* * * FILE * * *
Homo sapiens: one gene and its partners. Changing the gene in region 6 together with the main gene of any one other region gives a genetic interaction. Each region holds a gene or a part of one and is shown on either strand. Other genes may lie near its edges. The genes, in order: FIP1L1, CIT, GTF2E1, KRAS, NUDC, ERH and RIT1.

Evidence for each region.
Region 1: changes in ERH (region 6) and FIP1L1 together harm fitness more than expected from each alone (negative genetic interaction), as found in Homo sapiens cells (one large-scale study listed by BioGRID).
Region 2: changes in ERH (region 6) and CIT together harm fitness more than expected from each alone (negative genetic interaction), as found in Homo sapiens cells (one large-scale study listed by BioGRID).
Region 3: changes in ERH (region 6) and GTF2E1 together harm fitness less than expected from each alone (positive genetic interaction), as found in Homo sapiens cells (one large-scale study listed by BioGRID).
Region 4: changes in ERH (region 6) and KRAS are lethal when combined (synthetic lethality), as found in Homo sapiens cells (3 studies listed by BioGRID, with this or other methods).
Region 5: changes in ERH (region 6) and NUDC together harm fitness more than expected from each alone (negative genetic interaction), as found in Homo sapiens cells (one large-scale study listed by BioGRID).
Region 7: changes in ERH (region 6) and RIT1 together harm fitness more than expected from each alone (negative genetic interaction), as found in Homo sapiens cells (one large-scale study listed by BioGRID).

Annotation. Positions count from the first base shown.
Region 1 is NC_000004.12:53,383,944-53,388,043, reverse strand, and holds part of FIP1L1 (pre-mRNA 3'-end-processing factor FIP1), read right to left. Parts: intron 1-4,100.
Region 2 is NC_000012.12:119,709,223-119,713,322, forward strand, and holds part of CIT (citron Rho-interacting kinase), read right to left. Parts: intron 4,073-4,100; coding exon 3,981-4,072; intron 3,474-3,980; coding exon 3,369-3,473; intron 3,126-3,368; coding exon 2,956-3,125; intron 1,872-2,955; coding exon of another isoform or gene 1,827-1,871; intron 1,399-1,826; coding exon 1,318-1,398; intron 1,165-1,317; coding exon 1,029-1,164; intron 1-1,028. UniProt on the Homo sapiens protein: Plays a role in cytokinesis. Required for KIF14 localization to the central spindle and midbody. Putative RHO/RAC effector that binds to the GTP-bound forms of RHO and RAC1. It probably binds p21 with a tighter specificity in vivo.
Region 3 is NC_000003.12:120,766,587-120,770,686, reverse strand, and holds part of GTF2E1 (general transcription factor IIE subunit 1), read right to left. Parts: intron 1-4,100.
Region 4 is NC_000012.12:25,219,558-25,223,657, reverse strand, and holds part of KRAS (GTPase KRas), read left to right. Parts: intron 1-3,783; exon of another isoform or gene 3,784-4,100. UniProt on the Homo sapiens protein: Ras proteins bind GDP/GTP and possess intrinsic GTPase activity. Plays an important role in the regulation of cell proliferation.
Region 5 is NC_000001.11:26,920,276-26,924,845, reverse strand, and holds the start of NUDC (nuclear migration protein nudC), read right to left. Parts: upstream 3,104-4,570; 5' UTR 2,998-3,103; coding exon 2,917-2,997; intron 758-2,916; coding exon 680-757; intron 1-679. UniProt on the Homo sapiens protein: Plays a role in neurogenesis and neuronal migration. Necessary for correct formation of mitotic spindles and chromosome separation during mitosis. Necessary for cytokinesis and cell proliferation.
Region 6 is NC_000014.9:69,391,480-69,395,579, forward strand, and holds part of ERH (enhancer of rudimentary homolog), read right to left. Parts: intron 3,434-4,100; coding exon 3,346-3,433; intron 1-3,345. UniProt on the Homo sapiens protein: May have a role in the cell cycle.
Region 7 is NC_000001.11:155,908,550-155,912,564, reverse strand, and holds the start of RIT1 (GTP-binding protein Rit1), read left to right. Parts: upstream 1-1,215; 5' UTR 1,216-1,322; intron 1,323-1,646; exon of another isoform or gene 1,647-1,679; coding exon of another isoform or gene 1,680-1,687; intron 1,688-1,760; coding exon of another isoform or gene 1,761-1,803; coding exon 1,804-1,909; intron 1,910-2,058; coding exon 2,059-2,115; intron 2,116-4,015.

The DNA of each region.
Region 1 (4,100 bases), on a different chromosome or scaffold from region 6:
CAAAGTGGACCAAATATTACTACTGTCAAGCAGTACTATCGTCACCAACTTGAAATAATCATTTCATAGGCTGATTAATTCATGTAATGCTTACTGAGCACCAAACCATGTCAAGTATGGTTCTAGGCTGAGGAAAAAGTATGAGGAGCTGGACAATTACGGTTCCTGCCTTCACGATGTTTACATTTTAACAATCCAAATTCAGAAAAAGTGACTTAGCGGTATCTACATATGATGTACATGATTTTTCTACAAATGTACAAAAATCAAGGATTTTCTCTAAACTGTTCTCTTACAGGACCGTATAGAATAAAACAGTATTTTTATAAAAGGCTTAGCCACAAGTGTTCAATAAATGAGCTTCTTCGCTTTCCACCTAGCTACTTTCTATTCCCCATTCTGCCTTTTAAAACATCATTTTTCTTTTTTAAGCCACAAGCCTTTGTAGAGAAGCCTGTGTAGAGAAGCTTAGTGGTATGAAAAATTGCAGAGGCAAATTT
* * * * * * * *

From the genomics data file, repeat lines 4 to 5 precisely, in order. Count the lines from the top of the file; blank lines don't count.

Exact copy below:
Region 2: changes in ERH (region 6) and CIT together harm fitness more than expected from each alone (negative genetic interaction), as found in Homo sapiens cells (one large-scale study listed by BioGRID).
Region 3: changes in ERH (region 6) and GTF2E1 together harm fitness less than expected from each alone (positive genetic interaction), as found in Homo sapiens cells (one large-scale study listed by BioGRID).